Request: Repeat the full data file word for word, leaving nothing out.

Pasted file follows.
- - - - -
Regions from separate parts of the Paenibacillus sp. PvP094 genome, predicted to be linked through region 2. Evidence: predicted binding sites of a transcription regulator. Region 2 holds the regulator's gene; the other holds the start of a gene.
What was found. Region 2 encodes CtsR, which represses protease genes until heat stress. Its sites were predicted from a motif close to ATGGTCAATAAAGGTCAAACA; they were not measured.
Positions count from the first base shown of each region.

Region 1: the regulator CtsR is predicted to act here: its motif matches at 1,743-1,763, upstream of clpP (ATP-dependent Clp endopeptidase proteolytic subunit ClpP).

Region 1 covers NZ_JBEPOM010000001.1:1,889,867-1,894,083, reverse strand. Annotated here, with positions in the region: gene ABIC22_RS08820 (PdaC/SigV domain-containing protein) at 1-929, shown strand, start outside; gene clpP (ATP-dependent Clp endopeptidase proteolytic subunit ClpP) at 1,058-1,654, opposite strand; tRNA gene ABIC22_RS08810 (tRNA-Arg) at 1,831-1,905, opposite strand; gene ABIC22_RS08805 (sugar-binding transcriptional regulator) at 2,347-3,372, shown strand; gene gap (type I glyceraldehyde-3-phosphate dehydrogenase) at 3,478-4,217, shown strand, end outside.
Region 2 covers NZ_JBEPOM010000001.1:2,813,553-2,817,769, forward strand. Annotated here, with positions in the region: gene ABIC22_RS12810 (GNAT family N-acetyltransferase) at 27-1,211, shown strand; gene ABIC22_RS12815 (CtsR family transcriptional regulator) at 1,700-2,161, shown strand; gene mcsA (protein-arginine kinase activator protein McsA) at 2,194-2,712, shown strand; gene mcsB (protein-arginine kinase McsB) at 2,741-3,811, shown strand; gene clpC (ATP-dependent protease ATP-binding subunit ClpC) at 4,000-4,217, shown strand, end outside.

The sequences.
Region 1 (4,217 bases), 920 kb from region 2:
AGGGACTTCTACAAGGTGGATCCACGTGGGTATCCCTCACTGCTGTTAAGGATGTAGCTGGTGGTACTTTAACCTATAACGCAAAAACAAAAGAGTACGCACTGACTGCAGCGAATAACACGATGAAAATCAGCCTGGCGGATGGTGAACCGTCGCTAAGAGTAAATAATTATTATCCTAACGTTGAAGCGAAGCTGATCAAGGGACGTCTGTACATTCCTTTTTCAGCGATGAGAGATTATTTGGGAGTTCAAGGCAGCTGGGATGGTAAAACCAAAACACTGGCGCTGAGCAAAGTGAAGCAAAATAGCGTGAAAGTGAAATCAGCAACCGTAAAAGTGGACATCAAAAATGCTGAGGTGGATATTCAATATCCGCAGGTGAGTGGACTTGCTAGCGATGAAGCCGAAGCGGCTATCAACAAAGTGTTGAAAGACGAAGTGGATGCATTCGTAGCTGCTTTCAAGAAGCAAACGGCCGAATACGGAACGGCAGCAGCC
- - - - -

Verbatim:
Regions from separate parts of the Paenibacillus sp. PvP094 genome, predicted to be linked through region 2. Evidence: predicted binding sites of a transcription regulator. Region 2 holds the regulator's gene; the other holds the start of a gene.
What was found. Region 2 encodes CtsR, which represses protease genes until heat stress. Its sites were predicted from a motif close to ATGGTCAATAAAGGTCAAACA; they were not measured.
Positions count from the first base shown of each region.

Region 1: the regulator CtsR is predicted to act here: its motif matches at 1,743-1,763, upstream of clpP (ATP-dependent Clp endopeptidase proteolytic subunit ClpP).

Region 1 covers NZ_JBEPOM010000001.1:1,889,867-1,894,083, reverse strand. Annotated here, with positions in the region: gene ABIC22_RS08820 (PdaC/SigV domain-containing protein) at 1-929, shown strand, start outside; gene clpP (ATP-dependent Clp endopeptidase proteolytic subunit ClpP) at 1,058-1,654, opposite strand; tRNA gene ABIC22_RS08810 (tRNA-Arg) at 1,831-1,905, opposite strand; gene ABIC22_RS08805 (sugar-binding transcriptional regulator) at 2,347-3,372, shown strand; gene gap (type I glyceraldehyde-3-phosphate dehydrogenase) at 3,478-4,217, shown strand, end outside.
Region 2 covers NZ_JBEPOM010000001.1:2,813,553-2,817,769, forward strand. Annotated here, with positions in the region: gene ABIC22_RS12810 (GNAT family N-acetyltransferase) at 27-1,211, shown strand; gene ABIC22_RS12815 (CtsR family transcriptional regulator) at 1,700-2,161, shown strand; gene mcsA (protein-arginine kinase activator protein McsA) at 2,194-2,712, shown strand; gene mcsB (protein-arginine kinase McsB) at 2,741-3,811, shown strand; gene clpC (ATP-dependent protease ATP-binding subunit ClpC) at 4,000-4,217, shown strand, end outside.

The sequences.
Region 1 (4,217 bases), 920 kb from region 2:
AGGGACTTCTACAAGGTGGATCCACGTGGGTATCCCTCACTGCTGTTAAGGATGTAGCTGGTGGTACTTTAACCTATAACGCAAAAACAAAAGAGTACGCACTGACTGCAGCGAATAACACGATGAAAATCAGCCTGGCGGATGGTGAACCGTCGCTAAGAGTAAATAATTATTATCCTAACGTTGAAGCGAAGCTGATCAAGGGACGTCTGTACATTCCTTTTTCAGCGATGAGAGATTATTTGGGAGTTCAAGGCAGCTGGGATGGTAAAACCAAAACACTGGCGCTGAGCAAAGTGAAGCAAAATAGCGTGAAAGTGAAATCAGCAACCGTAAAAGTGGACATCAAAAATGCTGAGGTGGATATTCAATATCCGCAGGTGAGTGGACTTGCTAGCGATGAAGCCGAAGCGGCTATCAACAAAGTGTTGAAAGACGAAGTGGATGCATTCGTAGCTGCTTTCAAGAAGCAAACGGCCGAATACGGAACGGCAGCAGCC